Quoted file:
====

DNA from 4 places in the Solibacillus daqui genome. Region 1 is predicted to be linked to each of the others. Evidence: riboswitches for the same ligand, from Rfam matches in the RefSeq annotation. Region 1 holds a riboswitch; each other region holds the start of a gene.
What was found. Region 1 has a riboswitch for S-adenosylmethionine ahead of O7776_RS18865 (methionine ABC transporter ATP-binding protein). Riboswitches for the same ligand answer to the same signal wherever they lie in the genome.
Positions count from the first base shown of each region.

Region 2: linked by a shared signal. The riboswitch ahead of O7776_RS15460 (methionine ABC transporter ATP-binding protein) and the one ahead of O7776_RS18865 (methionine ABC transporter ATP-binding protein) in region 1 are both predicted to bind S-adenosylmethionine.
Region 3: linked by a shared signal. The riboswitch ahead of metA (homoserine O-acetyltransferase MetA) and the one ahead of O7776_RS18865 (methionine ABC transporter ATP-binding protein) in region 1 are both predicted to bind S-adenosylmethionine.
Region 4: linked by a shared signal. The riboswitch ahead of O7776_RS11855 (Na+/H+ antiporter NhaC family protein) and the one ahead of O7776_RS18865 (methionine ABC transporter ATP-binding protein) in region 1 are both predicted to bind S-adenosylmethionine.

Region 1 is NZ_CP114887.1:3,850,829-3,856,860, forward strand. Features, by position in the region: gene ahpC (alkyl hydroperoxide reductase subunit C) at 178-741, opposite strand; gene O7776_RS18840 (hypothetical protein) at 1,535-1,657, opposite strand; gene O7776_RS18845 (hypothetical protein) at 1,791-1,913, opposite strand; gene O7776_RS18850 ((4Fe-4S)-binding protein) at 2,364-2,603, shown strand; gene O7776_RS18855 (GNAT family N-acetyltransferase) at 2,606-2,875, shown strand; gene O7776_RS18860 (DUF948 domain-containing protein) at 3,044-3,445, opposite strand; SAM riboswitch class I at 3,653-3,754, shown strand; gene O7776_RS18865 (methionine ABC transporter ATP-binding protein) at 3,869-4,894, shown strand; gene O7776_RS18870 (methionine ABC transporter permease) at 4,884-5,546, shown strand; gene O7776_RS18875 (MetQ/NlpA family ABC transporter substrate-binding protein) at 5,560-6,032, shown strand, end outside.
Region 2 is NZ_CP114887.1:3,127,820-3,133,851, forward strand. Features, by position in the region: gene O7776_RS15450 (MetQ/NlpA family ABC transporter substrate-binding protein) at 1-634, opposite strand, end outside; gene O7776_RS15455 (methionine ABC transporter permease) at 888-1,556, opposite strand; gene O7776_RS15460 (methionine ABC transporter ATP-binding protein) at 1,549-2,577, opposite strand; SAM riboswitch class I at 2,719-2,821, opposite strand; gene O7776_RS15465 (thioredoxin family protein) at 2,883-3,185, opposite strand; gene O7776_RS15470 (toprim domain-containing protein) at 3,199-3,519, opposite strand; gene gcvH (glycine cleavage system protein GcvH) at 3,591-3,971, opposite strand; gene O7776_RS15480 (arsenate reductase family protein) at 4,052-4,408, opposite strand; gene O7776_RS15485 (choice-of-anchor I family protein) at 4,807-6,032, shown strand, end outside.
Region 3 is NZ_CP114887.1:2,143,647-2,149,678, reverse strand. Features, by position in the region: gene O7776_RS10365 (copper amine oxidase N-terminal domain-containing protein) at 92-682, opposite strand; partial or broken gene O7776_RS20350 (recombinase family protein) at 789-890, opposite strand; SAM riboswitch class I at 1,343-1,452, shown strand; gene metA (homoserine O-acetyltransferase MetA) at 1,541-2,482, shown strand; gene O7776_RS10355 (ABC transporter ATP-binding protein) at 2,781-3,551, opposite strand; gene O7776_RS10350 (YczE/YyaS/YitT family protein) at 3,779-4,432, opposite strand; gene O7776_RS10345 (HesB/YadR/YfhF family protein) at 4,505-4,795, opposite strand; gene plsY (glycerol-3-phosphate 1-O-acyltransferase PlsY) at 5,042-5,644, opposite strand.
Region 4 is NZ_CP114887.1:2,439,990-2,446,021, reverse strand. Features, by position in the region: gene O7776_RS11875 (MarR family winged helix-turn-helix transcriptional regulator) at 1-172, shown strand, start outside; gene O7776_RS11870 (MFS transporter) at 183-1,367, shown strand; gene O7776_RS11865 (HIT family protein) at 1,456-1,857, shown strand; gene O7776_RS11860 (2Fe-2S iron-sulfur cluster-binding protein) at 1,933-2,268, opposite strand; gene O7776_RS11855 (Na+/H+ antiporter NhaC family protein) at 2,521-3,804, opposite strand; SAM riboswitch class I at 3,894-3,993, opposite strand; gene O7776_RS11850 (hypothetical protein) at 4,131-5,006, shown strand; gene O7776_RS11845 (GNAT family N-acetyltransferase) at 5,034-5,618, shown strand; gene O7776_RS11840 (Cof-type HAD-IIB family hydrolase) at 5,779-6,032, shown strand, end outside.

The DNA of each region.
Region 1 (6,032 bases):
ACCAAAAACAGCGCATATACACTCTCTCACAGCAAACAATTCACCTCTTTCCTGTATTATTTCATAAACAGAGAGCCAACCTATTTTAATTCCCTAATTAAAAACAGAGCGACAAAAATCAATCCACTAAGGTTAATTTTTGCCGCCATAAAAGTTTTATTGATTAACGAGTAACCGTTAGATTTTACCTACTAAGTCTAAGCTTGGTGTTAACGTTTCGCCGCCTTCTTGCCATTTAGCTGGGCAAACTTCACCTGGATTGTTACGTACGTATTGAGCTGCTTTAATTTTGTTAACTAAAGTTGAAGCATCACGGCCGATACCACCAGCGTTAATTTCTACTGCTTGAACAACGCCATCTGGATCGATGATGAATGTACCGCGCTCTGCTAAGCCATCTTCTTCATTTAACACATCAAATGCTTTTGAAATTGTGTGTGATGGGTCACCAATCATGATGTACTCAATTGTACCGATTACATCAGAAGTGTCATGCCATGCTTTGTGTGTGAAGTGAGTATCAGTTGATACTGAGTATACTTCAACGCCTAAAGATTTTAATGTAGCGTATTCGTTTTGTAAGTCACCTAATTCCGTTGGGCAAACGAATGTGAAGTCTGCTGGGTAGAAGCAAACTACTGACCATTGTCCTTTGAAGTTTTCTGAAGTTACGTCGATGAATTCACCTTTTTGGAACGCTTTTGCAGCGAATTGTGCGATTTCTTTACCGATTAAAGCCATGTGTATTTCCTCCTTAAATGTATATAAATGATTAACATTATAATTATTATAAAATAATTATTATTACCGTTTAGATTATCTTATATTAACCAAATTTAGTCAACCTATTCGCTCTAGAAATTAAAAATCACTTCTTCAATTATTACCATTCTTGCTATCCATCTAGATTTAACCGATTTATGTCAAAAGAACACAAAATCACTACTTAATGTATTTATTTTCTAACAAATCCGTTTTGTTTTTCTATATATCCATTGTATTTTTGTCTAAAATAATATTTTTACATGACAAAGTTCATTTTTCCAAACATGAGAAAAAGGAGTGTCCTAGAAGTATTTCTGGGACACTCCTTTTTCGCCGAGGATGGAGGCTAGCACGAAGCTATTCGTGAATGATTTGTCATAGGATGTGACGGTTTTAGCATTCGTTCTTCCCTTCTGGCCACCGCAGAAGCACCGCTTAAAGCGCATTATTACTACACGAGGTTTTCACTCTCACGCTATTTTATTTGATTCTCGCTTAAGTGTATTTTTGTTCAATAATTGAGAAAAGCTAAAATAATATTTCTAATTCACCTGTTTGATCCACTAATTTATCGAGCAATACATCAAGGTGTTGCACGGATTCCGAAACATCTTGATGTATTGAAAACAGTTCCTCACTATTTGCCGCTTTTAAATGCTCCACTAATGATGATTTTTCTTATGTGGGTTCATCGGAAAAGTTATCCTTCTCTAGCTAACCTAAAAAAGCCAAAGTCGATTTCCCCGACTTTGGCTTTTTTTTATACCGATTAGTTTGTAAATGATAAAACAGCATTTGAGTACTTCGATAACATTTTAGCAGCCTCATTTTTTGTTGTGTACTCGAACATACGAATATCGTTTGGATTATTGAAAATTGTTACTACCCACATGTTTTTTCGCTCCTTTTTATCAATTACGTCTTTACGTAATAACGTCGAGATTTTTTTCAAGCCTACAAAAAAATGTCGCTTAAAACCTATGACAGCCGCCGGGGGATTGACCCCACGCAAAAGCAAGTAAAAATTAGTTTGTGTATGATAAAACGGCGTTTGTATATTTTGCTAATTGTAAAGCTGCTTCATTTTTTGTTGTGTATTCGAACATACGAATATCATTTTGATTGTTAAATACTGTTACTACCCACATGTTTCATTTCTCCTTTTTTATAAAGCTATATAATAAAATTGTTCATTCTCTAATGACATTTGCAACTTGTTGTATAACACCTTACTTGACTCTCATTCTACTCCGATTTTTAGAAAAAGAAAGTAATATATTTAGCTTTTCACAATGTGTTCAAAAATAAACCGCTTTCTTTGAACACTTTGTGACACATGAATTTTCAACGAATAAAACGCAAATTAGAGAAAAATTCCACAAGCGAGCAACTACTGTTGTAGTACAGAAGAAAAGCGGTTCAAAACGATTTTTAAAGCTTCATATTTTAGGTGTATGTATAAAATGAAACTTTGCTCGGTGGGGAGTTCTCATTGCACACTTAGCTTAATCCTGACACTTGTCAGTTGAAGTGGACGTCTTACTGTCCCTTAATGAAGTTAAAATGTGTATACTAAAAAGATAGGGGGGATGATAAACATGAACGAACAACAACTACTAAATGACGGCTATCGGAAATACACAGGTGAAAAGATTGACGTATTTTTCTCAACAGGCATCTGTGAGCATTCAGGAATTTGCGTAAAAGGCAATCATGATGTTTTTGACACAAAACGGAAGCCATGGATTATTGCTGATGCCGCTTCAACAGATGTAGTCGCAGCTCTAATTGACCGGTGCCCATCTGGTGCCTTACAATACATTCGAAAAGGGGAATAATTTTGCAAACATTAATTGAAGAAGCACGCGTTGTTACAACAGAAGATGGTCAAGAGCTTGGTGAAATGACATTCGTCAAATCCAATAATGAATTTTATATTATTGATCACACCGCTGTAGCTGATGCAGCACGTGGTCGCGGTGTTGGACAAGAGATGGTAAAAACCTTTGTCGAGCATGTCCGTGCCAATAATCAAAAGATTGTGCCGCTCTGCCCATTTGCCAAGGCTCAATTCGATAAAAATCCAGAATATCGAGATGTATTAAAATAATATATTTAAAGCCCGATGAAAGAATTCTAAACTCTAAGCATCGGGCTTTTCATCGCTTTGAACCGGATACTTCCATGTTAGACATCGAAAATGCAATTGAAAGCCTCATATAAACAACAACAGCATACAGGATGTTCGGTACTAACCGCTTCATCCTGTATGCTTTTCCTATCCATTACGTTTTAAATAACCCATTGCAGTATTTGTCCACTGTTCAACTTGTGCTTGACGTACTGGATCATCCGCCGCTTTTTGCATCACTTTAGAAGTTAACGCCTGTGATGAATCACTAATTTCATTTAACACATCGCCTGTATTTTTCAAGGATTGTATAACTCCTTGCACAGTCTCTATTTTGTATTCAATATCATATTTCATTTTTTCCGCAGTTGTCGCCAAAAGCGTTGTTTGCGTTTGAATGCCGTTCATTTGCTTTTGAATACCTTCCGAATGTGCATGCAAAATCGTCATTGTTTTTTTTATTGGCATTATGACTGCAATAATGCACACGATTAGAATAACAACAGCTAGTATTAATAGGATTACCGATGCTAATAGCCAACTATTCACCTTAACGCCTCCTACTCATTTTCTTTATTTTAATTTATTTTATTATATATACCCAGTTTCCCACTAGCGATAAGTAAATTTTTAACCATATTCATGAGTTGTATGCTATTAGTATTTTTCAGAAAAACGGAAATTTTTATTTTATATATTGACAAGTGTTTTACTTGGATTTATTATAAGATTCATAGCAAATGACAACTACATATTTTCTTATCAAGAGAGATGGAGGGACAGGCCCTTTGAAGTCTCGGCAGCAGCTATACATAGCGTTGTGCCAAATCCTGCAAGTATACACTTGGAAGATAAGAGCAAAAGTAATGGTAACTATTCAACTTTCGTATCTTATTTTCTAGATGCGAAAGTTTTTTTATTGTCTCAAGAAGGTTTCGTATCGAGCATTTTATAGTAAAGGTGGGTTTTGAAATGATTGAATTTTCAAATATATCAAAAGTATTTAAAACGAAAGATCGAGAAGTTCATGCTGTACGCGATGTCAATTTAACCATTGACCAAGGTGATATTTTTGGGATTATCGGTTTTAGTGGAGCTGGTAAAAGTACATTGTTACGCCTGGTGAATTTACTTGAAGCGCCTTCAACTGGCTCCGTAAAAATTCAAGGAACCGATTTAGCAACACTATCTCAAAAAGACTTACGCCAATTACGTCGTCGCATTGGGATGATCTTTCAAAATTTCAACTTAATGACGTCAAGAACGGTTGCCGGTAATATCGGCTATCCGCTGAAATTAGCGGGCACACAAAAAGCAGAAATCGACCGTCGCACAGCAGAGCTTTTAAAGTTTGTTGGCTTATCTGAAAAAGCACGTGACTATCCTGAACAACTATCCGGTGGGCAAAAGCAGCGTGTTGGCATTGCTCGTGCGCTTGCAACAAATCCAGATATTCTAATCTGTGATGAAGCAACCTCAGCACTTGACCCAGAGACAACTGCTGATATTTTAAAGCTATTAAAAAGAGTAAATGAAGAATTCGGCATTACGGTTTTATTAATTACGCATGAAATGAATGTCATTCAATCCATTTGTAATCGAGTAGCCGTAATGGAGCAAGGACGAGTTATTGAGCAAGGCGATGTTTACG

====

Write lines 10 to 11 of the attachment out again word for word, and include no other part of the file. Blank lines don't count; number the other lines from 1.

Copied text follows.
Region 4 is NZ_CP114887.1:2,439,990-2,446,021, reverse strand. Features, by position in the region: gene O7776_RS11875 (MarR family winged helix-turn-helix transcriptional regulator) at 1-172, shown strand, start outside; gene O7776_RS11870 (MFS transporter) at 183-1,367, shown strand; gene O7776_RS11865 (HIT family protein) at 1,456-1,857, shown strand; gene O7776_RS11860 (2Fe-2S iron-sulfur cluster-binding protein) at 1,933-2,268, opposite strand; gene O7776_RS11855 (Na+/H+ antiporter NhaC family protein) at 2,521-3,804, opposite strand; SAM riboswitch class I at 3,894-3,993, opposite strand; gene O7776_RS11850 (hypothetical protein) at 4,131-5,006, shown strand; gene O7776_RS11845 (GNAT family N-acetyltransferase) at 5,034-5,618, shown strand; gene O7776_RS11840 (Cof-type HAD-IIB family hydrolase) at 5,779-6,032, shown strand, end outside.

The DNA of each region.